Two years ago, my wife and I considered buying a condominium in Victoria, British Columbia. The condo was about 100 feet from an ocean inlet, in one of Canada’s most beautiful cities. Just one thing made us nervous. It was across the street from a marijuana dealer.
It’s easy to imagine a sketchy basement grow-op. Junkies loiter throughout the night. Police raids keep shutting it down, until it miraculously pops up again a few months later. But this dealer was different. It was clean. It attracted respectable clientele, and the police wouldn’t raid it. That’s because it was a medical marijuana dispensary. Such businesses are legal in Canada. The drug’s acceptance is also growing. On October 17, 2018, Canada will become only the second country in the world to legalize recreational marijuana.
The United States might not be far behind. Recreational marijuana is now legal in nine U.S. states. Medical marijuana is legal in thirty U.S. states.
Investors are also rubbing their hands. Arcview Market Research says North American cannabis buyers spent $9.2 billion in 2017. In 2027, they expect sales to hit $47 billion. But they might be disappointed. In the United States, marijuana is still listed as a Schedule 1 drug. That means it isn’t legal at the federal level. As such, many of today’s cannabis growers and dispensers might go up in smoke. Pot-based investing comes with added risk.
Plenty of people, however, hope to lessen such risks by buying an international marijuana industry ETF. Horizons Marijuana Life Sciences ETF might fit the bill. It’s a Canadian-based ETF that also trades over the counter in the United States. As of June 30, 2018, it had just 13.67 percent exposure to the American marijuana industry. Most of its holdings are Canadian businesses. They’re beyond the long arm of the U.S. federal government. The ETF’s growth has also been impressive. It gained 78.09 percent over the 12-month period ending July 30, 2018.
Some U.S. based ETFs hold marijuana stocks. One example is Advisors Share Vice ETF (ACT). But it also includes alcohol and tobacco companies. Americans that want higher exposure to pot might prefer the ETFMG Alternative Harvest ETF (MJ). It tracks 36 stocks. Once again, most are Canadian. But with 21 percent exposure to the U.S. marijuana industry, it might be riskier. It also has a strange backstory and some unusual stock holdings. Before December 27, 2017, it was a Latin American real estate index. But, virtually overnight, it morphed into a marijuana index. Strangely, its September 30, 2017 annual report didn’t inform investors about its upcoming switch.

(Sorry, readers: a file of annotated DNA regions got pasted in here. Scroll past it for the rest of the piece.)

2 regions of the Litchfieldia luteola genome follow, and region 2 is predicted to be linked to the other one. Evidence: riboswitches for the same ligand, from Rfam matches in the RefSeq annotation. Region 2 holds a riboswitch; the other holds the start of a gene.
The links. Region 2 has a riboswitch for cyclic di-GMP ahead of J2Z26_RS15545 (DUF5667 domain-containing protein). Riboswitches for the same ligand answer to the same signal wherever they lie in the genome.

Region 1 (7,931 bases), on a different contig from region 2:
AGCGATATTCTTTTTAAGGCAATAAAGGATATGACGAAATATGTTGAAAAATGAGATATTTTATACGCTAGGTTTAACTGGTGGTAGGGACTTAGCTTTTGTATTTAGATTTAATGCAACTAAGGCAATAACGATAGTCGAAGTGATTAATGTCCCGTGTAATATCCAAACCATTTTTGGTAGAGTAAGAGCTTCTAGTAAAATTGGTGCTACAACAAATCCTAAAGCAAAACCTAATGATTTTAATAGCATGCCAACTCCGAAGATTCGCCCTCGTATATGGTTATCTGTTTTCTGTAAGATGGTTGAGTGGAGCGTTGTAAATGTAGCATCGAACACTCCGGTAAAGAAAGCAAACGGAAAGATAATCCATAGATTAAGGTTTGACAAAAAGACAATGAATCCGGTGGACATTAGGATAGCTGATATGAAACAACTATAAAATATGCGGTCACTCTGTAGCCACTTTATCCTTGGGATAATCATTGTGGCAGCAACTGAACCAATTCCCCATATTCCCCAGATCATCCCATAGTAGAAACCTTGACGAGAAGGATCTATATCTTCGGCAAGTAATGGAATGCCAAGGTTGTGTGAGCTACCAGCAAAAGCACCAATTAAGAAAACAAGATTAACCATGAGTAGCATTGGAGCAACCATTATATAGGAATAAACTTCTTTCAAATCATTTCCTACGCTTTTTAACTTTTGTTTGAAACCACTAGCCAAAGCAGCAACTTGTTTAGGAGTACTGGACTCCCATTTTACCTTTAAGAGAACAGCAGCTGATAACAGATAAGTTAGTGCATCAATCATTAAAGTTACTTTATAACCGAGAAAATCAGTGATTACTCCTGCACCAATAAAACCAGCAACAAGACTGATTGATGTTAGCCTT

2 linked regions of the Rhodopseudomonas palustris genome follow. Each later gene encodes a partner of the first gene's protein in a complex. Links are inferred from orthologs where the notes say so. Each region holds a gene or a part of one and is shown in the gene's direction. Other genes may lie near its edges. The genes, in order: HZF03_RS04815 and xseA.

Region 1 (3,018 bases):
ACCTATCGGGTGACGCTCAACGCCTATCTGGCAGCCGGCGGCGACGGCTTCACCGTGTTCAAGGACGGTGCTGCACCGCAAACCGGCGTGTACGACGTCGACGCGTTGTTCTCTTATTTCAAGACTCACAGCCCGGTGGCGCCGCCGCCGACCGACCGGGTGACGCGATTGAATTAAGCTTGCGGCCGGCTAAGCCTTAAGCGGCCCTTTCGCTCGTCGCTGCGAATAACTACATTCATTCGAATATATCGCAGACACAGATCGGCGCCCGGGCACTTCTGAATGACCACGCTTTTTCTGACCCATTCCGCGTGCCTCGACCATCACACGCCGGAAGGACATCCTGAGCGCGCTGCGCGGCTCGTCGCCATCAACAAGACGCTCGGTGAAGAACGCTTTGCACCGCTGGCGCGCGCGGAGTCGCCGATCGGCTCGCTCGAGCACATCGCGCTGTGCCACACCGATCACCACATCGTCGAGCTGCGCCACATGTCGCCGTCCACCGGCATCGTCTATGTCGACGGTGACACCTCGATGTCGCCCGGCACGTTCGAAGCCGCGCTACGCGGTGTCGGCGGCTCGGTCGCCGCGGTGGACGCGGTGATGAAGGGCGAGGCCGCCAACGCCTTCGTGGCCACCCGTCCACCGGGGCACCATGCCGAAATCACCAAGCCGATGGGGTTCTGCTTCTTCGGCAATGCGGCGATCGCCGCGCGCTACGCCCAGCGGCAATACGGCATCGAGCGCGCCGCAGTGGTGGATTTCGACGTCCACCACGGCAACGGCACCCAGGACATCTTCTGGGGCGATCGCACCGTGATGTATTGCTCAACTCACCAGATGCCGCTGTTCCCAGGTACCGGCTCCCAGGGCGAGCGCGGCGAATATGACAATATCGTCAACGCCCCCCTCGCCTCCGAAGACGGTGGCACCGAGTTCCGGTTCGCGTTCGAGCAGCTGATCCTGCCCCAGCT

Plenty of its holdings also have little or no exposure to the marijuana industry. Such unrelated stocks include Philip Morris International, British American Tobacco, Swedish Match, Scandinavian Tobacco, Universal Corporation, Japan Tobacco, Altria, Imperial Brands and Vector Group. They total more than 10 percent of the ETF’s total capitalization.
Plenty of other U.S.-based marijuana ETFs might crop up, much as they have in Canada. But if you decide to take the risk, keep your exposure small. If you water too many weeds, and they start to wilt, it could wreck your portfolio’s garden.
ETFs For The Marijuana Industry
|Name||Symbol||Number of stock holdings||Expense Ratio||Pros||Cons||Inception Date|
|Horizons Marijuana Life Sciences Index ETF||OTC:HMLSF||41||0.75%||High exposure to non-U.S. stocks||High expense ratio |
Its OTC designation could make purchases more expensive
|April 4, 2017|
|ETFMG Alternative Harvest ETF||MJ||36||0.75%||Somewhat high exposure to non-U.S. stocks |
Easy to purchase off the NYSE
|High expense ratio |
Limited track record. Before December 27, 2017, it was a Latin American real estate fund, under the symbol, LARE. More than 10% of its holdings have little or no exposure to the marijuana industry.
|December 27, 2017|
|Sources: Horizons Canada; ETF.mg.com|
Andrew Hallam is a Digital Nomad. He’s the author of the bestseller Millionaire Teacher and Millionaire Expat: How To Build Wealth Living Overseas